Oh, I also saw my Occupational Therapist.  She has to teach me about lymphedema.  It's this thing that sometimes happens to people who have had their lymph nodes removed.  Basically, your arm swells up really badly.  Because I've had my lymph nodes removed and am also having radiation, my chances of getting lymphedema are 50%.  So we'll see.  If I get a fat, swollen arm, I can at least console myself by saying, "Hey, at least I'm not dead."  So she'll teach me about lymphedema.  She is also certified to do physical therapy on my left arm - my range of motion has been affected by my surgery and the resulting scar tissue that has built up.  I'll have to see her a few times per week for awhile.

They say that my radiated area will start feeling and looking sunburnt in the second week of treatment. By the end of it, I may have blisters.  Sounds fun.  But I say that anything is better than chemo.

I had to go buy Dove soap - regular bar soaps and any body washes are too drying for the radiated area.  I also had to buy natural deodorant; regular deodorants have some type of metal in them and interfere with the treatment.  And I have to go buy an over-the-counter lotion/aloe combo that is supposed to be absolutely amazeballs.  I put that on my radiated area twice a day.

So, we're getting all revved up.  I've heard stories of the tiredness that you feel when you're on radiation.  Some have said it's nothin'.  Others have said they were as tired as they were when on chemo.  I'm going to have to just watch myself.  If I feel that I can't keep up with the demands of a busy mom of four, my sweet (and really hilarious and down-to-earth) Relief Society president has immobilized the troops to help me.  That's one of the many great things about the church - our women help others.  It's what we do.  No matter where you go.

Monday, January 5, 2015

My own personal Red Ranger

Have you ever read the book by Berkely Breathed, The Red Ranger Came Calling?  I was first introduced to it by some EFY counselor friends of mine back in the day.  I ADORE this book, partially because the language used is delicious.  (And very advanced.  Don't try to get your 1st grader to read it.  I think it's essentially a picture book for adults.)  And partially because the artwork is delicious.

It's a Christmas book, and it's really, really funny.  It's about this prickly pear of a boy who doesn't believe in Santa Claus.  My children demolished my copy long ago, something I still mourn.  I so wish I could find this one picture from the book on the internet.  This kid is sooooo mad all the time, and in this one illustration, his face is purpley red and all twisted up and just...amazingly gross and funny.  Alas, the only two pictures I could find online that kind of convey this kid's constant moodiness and anger are these two:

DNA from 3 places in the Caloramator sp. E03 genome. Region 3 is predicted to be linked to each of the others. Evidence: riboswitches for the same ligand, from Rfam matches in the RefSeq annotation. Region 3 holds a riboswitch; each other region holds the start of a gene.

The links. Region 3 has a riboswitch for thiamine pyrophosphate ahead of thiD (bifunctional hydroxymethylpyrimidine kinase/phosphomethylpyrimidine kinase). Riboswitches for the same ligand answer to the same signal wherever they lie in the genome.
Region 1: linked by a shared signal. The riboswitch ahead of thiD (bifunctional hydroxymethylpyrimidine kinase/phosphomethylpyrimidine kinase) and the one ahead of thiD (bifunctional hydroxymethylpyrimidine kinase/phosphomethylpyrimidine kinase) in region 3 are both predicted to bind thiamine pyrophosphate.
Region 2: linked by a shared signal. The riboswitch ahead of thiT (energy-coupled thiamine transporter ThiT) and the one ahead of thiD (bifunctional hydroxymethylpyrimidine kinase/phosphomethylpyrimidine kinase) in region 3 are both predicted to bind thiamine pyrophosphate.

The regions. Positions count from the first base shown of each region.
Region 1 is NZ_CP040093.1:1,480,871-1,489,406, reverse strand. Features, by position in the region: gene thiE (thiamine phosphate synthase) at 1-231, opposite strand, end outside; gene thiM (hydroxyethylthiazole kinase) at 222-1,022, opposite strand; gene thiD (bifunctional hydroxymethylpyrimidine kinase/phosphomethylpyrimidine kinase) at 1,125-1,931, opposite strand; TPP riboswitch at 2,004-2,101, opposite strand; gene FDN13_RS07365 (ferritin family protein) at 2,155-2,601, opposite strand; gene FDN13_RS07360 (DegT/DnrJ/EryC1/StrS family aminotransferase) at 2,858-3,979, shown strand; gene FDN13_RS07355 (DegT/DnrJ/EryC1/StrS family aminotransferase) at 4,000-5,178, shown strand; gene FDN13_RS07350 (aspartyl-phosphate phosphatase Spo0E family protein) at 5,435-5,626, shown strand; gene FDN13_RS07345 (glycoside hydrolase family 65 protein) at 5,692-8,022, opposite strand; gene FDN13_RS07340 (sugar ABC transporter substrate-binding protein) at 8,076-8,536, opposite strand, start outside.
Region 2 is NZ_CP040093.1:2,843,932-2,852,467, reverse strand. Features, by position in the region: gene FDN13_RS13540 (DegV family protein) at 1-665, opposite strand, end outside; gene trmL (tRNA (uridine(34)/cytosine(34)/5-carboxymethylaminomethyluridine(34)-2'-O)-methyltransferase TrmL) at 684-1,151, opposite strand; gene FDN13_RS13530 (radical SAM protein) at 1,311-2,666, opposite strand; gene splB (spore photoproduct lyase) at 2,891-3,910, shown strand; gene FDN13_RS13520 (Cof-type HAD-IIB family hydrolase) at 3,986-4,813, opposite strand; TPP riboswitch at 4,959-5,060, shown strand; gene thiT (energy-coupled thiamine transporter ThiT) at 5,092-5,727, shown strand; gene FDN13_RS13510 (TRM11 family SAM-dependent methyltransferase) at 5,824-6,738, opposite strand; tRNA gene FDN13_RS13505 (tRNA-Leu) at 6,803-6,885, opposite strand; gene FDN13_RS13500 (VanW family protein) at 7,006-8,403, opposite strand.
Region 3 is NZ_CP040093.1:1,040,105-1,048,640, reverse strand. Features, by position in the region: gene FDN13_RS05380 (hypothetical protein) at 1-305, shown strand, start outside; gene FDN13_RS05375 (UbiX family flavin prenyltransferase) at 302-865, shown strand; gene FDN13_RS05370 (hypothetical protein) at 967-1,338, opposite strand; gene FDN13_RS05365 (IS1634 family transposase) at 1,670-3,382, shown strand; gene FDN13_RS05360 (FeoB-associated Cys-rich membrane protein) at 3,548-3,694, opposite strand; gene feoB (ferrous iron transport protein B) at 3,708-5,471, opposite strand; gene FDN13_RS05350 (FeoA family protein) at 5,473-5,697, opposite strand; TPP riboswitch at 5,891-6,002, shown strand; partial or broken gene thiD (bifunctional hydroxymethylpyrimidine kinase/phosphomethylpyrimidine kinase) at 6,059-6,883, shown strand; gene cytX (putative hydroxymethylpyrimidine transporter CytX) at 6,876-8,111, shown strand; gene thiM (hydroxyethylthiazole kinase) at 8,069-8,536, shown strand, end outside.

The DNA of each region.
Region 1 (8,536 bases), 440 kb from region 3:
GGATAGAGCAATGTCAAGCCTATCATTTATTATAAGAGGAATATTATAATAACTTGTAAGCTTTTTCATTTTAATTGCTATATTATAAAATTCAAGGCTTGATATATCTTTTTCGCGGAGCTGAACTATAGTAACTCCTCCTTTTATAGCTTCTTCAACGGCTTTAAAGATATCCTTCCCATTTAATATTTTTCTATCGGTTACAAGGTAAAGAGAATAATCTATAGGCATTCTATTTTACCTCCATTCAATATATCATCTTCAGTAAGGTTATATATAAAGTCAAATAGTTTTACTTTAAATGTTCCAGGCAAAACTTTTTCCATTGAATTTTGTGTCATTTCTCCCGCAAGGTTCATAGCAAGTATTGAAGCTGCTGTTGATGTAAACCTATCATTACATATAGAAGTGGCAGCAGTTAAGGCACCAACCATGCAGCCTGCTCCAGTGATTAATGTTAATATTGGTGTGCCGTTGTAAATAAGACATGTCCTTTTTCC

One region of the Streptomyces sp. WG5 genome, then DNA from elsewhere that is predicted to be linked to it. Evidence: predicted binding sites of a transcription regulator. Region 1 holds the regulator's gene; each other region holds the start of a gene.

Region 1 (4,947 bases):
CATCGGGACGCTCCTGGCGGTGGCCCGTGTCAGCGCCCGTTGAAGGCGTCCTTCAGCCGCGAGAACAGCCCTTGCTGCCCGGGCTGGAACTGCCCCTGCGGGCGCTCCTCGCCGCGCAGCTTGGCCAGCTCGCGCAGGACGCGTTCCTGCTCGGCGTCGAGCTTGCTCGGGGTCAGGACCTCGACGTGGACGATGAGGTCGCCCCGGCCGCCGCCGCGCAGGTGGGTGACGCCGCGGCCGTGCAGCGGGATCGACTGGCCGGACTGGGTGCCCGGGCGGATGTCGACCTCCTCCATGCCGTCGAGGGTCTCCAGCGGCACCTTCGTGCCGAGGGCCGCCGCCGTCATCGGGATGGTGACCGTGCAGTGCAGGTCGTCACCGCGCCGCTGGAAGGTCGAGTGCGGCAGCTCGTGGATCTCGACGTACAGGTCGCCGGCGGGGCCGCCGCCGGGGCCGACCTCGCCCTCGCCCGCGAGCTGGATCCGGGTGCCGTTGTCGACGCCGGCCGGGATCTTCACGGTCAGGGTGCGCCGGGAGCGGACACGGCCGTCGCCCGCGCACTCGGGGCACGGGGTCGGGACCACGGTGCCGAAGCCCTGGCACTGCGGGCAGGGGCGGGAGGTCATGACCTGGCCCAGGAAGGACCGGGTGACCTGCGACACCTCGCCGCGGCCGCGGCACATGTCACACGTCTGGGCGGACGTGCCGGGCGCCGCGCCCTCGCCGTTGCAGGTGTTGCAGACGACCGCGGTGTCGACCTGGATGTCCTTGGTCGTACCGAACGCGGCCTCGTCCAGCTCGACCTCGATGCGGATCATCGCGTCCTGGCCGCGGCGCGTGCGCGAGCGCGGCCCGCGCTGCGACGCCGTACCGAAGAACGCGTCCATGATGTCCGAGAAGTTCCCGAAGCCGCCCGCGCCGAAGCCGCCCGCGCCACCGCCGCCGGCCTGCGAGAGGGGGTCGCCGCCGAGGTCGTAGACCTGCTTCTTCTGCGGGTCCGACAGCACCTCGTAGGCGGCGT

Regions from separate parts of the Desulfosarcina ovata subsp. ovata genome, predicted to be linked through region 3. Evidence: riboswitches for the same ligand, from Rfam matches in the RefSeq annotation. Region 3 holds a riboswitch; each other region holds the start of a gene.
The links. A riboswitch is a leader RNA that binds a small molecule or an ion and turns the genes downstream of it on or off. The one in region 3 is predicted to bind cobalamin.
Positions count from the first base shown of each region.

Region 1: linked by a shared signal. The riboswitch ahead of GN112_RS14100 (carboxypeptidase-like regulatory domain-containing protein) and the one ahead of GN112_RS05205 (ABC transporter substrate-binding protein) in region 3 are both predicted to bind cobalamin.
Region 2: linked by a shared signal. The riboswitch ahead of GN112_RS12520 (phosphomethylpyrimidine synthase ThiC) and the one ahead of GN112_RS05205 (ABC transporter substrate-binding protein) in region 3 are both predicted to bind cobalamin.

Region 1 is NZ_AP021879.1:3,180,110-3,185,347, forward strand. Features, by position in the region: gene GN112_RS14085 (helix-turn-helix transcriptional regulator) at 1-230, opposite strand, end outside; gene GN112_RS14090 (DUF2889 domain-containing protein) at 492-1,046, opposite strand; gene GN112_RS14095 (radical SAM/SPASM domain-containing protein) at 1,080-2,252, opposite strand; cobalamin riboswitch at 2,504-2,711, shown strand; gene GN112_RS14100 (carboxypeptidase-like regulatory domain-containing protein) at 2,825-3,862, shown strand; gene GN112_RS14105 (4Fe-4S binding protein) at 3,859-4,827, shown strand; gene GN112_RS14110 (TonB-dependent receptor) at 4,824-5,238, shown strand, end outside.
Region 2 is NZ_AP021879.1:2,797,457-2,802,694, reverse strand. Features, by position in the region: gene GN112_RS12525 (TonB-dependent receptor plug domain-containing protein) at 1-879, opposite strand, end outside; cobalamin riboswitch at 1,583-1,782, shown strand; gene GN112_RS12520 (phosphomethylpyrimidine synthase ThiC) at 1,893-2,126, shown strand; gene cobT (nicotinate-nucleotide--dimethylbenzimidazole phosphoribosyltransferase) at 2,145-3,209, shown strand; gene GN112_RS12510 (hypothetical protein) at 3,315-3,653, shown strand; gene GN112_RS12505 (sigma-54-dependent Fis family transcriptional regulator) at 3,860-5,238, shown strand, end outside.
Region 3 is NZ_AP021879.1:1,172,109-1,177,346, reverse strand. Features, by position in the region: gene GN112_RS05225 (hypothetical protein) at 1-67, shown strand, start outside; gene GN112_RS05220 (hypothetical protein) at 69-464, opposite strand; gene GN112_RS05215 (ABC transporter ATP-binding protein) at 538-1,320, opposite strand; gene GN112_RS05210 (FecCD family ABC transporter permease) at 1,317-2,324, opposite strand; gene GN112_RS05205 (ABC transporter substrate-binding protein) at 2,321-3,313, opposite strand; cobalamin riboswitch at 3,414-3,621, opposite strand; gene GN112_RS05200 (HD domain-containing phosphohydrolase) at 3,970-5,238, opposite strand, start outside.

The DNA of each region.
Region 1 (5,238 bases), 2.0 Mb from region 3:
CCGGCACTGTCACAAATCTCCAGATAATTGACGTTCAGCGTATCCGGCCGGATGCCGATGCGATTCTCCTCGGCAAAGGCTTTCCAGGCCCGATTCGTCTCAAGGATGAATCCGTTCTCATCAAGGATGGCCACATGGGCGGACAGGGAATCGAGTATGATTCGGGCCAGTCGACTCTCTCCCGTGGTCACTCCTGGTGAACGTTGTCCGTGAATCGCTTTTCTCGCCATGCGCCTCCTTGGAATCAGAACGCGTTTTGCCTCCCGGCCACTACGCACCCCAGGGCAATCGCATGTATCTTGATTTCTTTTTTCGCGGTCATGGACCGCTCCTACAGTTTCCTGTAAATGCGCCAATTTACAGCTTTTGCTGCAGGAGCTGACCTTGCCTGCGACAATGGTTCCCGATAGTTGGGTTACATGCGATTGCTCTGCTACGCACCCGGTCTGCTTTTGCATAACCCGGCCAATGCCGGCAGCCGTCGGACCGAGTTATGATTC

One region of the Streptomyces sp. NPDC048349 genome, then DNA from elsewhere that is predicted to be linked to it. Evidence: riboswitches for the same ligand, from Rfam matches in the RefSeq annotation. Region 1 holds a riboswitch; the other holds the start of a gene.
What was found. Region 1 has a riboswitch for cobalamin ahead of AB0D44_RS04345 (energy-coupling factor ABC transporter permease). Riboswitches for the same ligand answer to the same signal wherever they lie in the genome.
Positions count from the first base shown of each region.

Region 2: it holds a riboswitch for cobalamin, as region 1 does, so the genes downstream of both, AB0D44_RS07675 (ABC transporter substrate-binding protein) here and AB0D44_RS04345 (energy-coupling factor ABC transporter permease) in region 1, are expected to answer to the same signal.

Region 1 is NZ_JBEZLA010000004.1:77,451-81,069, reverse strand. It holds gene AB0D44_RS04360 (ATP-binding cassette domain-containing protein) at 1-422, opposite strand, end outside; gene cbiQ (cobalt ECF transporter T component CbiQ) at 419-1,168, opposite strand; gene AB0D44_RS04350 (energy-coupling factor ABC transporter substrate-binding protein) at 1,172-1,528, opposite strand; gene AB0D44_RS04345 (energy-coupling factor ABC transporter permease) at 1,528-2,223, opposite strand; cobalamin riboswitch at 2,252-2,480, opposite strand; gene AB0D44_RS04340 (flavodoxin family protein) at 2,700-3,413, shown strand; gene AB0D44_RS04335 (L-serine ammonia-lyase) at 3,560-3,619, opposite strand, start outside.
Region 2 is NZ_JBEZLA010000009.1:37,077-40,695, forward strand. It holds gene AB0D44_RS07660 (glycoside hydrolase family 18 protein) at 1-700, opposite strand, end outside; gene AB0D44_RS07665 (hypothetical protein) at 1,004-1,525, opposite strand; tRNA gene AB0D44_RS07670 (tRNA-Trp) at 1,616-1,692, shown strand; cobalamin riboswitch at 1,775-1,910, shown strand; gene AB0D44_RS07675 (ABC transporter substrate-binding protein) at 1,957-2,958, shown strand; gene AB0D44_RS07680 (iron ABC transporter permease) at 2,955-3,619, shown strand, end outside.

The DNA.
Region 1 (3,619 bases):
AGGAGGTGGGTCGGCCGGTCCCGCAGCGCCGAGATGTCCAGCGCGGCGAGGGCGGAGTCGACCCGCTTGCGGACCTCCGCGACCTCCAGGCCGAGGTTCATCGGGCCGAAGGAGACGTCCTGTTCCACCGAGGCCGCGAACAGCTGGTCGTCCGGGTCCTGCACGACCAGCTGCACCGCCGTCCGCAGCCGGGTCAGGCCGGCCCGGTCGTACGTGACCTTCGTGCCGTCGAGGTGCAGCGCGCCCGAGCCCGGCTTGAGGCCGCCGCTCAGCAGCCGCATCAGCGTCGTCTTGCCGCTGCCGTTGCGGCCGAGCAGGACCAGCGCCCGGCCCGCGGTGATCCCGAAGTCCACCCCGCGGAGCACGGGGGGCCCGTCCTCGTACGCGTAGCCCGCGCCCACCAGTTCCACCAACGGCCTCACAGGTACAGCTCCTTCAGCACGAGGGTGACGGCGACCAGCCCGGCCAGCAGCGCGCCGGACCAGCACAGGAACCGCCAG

Why do I bring this up?  Because of Ben's recent attempt to give Micah a haircut and its hilarious results. 

We've talked about this, right?  About how Micah fa-reaks out when it's time to trim his fingernails or hair?  He swears that both kinds of trimmings hurt.  He screams.  Fights.  Cries.  Screams some more.  In fact, he started biting his nails on purpose to avoid getting them trimmed by fingernail clippers.  And it's not like we cut it to the quick or whatever it's called in humans.  We leave some white there.  It's nuts.  Some kind of sensory perception thing, I suppose.  My kids have sensory issues like CRAZY.  (They get it from their mom.)

So Micah's hair looked like...a baby chick who has survived a tornado.  That's the best way I can think to describe what it looked like.  And Ben was like, "Mike, we really have to cut your hair."  Micah immediately started screaming and crying.  I was busy cleaning the kitchen and happily let Ben have at it.  I don't have the muscles to wrestle that kid.  I'm horrifyingly weak.  It's awful.  I don't know if my muscles atrophied while I was so sedate for four months, or if this is one of the lingering effects of chemo.  But it's annoying as hell.

Anywho, I heard random snippets of the brawl upstairs.  

"Micah, it's just a haircut!  This is no big deal!"  


"If you'd just hold still, we could get this over with sooner."  


And so on.

The screaming stopped curiously soon, and I heard Micah pounding down the stairs.  He emerged, buck nekked, hysterically crying.


I hugged him and said, "Babe, your hair was looking really, really weird.  And you wouldn't let us comb it, so we had to trim it.  But, um, it looks like Dad's not quite finished...."


"Um, okay, but it looks kind of dumb..."

Let me show you.


He's the Red Ranger's (the prickly little boy's) doppelganger, no??  (In looks and in personality, wink, wink.  I mean, I luuuuuurve him.  But he's a prickly pear.  No two ways about it.)

The next night, Ben coerced Micah into letting him trim the top up so that he didn't look so...fountainey.  Micah quickly decided this would be a bad idea, and the screaming commenced once again.

I just shook my head and folded the clothes.

And the fountain is gone, thank goodness.